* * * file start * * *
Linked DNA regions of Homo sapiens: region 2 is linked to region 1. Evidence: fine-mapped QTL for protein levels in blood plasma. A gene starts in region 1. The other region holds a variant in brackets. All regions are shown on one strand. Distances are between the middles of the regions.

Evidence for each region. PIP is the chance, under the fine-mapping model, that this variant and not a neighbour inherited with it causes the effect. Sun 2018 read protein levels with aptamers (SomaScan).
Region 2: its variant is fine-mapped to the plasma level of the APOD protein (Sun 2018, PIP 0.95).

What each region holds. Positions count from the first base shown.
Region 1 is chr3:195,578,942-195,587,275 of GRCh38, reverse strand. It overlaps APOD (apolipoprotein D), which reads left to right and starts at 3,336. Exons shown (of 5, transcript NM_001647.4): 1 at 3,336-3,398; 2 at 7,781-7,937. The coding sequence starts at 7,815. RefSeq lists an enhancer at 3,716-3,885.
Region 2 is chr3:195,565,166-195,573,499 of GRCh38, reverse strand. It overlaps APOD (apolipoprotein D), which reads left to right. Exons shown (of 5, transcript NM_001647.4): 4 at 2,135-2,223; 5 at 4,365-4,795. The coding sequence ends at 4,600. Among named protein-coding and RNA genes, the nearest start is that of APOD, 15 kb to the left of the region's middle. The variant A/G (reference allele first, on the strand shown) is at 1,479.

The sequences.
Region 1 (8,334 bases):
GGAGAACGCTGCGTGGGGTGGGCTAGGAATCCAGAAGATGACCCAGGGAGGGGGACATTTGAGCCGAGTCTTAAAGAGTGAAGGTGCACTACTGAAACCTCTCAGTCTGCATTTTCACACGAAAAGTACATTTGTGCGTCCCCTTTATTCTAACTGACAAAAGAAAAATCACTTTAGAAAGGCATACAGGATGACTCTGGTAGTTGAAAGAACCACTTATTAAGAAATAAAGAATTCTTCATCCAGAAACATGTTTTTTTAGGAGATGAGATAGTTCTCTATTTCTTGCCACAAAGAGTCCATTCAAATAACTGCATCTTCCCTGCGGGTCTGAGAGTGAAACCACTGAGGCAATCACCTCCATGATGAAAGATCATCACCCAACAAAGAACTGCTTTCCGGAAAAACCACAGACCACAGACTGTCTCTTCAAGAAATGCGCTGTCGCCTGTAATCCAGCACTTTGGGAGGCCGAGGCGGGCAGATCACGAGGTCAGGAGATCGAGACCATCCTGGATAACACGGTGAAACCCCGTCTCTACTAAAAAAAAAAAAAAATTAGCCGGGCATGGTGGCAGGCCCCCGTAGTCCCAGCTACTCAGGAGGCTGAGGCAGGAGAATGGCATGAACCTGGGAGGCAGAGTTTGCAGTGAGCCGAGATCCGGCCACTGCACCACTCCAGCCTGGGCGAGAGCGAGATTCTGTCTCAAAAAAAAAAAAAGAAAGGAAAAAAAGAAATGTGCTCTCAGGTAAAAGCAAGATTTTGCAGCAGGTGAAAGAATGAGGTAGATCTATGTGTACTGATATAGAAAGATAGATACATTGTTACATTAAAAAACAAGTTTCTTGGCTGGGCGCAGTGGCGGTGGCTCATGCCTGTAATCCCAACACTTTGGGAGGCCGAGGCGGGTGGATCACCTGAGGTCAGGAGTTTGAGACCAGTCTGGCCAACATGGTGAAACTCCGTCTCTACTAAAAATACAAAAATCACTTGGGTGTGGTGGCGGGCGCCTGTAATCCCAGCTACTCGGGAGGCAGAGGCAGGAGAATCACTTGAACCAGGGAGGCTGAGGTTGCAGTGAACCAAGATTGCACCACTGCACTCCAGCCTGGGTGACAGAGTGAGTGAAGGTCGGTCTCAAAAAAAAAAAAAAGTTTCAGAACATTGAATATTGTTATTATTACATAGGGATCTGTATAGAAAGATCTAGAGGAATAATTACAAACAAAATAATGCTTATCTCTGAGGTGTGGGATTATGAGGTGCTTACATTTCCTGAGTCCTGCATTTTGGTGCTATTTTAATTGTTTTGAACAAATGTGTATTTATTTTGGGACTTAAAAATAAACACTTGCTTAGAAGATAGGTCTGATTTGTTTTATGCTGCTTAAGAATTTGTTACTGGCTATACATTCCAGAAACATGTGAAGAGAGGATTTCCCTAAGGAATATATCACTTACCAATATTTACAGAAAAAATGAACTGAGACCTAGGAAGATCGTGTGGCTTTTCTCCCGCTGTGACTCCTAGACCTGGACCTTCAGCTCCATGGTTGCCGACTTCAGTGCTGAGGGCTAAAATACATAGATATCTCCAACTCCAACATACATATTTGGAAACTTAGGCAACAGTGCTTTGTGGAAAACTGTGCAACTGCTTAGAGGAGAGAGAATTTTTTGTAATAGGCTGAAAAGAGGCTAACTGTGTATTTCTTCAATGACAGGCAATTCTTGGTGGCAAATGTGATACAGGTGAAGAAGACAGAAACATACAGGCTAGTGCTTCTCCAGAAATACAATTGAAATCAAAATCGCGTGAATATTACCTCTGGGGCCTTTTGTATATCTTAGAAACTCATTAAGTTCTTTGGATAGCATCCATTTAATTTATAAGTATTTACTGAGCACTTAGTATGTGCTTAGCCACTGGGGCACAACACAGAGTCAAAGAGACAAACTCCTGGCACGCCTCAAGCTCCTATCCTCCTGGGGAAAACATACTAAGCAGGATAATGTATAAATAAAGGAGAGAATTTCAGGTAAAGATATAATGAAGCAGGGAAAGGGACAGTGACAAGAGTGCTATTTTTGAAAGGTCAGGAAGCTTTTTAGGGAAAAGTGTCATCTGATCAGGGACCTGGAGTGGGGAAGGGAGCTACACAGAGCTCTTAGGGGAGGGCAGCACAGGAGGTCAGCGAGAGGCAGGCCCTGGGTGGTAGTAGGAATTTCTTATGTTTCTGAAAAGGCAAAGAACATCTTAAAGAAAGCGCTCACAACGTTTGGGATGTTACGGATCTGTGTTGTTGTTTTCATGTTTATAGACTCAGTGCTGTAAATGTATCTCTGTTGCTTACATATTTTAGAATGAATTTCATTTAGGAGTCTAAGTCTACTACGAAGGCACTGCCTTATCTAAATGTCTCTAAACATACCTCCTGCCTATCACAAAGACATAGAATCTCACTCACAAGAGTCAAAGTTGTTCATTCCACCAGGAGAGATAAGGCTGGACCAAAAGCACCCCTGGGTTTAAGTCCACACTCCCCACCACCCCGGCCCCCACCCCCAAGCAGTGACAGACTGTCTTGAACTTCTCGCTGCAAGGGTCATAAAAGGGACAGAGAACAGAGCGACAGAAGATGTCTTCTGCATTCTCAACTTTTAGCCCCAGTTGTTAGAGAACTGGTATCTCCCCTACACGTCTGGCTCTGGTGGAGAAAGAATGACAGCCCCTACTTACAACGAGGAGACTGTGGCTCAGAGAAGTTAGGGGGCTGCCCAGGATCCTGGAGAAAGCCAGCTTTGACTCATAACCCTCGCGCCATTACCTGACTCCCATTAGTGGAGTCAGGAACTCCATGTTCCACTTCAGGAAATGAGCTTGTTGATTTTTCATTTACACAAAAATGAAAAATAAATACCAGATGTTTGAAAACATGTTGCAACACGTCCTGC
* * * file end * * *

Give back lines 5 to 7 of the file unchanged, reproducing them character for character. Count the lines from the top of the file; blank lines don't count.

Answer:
Region 1 is chr3:195,578,942-195,587,275 of GRCh38, reverse strand. It overlaps APOD (apolipoprotein D), which reads left to right and starts at 3,336. Exons shown (of 5, transcript NM_001647.4): 1 at 3,336-3,398; 2 at 7,781-7,937. The coding sequence starts at 7,815. RefSeq lists an enhancer at 3,716-3,885.
Region 2 is chr3:195,565,166-195,573,499 of GRCh38, reverse strand. It overlaps APOD (apolipoprotein D), which reads left to right. Exons shown (of 5, transcript NM_001647.4): 4 at 2,135-2,223; 5 at 4,365-4,795. The coding sequence ends at 4,600. Among named protein-coding and RNA genes, the nearest start is that of APOD, 15 kb to the left of the region's middle. The variant A/G (reference allele first, on the strand shown) is at 1,479.

The sequences.